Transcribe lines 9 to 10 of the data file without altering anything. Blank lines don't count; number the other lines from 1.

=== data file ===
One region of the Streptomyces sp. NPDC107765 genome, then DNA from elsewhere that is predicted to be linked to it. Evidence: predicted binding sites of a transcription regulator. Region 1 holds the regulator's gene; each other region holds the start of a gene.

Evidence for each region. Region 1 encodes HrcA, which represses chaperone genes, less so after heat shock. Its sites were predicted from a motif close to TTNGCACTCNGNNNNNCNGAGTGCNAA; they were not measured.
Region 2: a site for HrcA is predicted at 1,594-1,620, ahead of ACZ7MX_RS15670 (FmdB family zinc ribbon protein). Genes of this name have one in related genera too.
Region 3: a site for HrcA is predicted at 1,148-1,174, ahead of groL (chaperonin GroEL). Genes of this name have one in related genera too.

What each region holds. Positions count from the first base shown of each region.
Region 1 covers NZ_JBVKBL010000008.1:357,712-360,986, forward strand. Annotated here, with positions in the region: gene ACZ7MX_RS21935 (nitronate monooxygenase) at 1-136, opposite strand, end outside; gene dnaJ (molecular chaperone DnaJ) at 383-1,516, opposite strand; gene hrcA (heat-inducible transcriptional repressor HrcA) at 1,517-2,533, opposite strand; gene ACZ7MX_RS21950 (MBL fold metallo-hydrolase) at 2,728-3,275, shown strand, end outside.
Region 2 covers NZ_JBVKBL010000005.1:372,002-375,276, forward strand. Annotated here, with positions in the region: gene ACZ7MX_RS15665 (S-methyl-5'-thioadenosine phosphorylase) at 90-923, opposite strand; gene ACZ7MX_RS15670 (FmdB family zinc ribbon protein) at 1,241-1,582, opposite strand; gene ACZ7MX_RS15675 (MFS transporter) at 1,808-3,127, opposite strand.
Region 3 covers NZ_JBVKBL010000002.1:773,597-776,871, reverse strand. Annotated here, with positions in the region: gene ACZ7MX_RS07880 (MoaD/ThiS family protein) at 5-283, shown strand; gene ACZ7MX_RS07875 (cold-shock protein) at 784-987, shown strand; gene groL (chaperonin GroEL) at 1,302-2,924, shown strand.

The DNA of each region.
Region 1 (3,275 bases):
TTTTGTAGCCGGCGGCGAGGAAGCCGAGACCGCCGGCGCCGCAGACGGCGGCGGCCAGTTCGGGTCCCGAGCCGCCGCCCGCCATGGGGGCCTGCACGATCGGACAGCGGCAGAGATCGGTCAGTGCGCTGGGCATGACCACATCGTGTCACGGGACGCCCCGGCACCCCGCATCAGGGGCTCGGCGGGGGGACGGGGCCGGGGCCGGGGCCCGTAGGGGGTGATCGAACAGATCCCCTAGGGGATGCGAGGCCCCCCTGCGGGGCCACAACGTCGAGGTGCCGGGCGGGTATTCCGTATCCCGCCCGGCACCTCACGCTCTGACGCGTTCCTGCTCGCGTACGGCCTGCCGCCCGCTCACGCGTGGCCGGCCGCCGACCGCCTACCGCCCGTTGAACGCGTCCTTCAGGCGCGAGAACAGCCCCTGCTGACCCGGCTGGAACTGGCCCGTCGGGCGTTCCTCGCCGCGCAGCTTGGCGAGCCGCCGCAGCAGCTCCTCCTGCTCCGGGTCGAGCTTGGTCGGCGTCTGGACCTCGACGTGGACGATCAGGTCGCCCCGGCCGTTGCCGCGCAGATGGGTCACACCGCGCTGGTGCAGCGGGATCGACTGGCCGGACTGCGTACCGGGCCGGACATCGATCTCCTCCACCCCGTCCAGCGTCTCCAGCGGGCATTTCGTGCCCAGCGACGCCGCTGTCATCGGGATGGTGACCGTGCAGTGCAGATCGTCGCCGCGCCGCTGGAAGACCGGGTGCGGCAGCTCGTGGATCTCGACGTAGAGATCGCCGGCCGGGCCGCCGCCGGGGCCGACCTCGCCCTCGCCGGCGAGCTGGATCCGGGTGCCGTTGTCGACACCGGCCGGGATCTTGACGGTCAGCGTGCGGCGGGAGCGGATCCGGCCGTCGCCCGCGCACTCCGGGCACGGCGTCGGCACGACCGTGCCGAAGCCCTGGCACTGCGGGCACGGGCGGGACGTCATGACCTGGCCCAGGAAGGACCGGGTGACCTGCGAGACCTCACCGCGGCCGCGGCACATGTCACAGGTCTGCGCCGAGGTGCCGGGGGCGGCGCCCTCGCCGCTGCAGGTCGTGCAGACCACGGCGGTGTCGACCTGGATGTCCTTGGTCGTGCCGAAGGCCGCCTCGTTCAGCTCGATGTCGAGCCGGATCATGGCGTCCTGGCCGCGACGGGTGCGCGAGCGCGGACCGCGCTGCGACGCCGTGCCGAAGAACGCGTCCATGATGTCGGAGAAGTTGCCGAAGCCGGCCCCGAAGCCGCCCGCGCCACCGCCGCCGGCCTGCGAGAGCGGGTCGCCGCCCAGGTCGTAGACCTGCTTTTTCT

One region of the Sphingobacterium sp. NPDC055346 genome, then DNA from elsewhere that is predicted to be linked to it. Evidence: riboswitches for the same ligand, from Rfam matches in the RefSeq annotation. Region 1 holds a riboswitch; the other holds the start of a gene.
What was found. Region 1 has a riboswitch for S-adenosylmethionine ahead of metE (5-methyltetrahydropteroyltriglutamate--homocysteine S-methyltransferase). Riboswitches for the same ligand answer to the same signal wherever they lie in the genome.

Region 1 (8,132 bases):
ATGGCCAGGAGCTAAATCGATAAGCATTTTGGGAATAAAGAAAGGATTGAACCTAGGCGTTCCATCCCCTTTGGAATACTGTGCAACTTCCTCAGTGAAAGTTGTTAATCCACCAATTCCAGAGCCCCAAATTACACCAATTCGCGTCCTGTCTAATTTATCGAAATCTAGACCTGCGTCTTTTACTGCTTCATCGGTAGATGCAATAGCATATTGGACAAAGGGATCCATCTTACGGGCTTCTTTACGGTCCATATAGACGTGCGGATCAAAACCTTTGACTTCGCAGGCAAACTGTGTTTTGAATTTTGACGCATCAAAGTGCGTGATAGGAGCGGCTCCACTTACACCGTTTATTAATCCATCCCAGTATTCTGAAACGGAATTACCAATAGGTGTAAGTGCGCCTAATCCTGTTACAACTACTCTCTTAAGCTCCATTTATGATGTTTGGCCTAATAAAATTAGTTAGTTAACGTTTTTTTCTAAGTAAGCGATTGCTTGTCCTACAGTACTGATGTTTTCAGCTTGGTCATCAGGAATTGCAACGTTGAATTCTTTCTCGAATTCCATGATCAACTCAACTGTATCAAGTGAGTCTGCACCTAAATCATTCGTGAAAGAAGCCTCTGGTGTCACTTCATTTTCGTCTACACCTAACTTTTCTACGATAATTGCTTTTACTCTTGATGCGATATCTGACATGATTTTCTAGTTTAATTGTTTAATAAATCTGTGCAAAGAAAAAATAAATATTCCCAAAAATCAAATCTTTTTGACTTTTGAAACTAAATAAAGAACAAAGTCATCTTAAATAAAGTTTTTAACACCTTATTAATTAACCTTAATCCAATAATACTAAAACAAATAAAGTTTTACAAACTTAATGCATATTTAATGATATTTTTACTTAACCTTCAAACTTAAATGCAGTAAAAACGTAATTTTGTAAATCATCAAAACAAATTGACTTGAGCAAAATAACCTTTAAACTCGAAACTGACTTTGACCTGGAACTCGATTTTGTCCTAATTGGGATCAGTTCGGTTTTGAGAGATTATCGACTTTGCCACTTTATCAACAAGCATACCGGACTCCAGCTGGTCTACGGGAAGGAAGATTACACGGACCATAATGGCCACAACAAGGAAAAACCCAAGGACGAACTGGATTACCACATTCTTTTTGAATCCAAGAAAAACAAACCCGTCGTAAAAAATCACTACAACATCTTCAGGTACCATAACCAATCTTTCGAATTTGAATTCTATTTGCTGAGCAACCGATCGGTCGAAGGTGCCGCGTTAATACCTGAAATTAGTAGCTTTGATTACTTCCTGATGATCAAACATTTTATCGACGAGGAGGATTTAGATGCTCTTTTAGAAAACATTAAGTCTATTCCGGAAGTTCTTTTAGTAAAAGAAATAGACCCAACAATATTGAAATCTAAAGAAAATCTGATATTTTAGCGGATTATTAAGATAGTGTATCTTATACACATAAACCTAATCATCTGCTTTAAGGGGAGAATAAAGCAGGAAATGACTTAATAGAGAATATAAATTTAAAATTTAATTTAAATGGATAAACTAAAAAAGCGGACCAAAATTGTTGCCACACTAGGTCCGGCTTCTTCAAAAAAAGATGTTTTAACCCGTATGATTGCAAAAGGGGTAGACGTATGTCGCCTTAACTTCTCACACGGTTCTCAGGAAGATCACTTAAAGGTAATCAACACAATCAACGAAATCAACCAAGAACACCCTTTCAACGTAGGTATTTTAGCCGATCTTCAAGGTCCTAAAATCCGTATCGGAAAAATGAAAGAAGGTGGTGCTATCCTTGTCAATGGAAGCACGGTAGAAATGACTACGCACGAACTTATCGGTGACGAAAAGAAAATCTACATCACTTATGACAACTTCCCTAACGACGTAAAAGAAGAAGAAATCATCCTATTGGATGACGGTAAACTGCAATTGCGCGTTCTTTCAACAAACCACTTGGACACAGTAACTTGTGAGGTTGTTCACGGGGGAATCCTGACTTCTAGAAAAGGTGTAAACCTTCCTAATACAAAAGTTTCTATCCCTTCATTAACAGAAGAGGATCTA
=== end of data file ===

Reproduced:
The DNA of each region.
Region 1 (3,275 bases):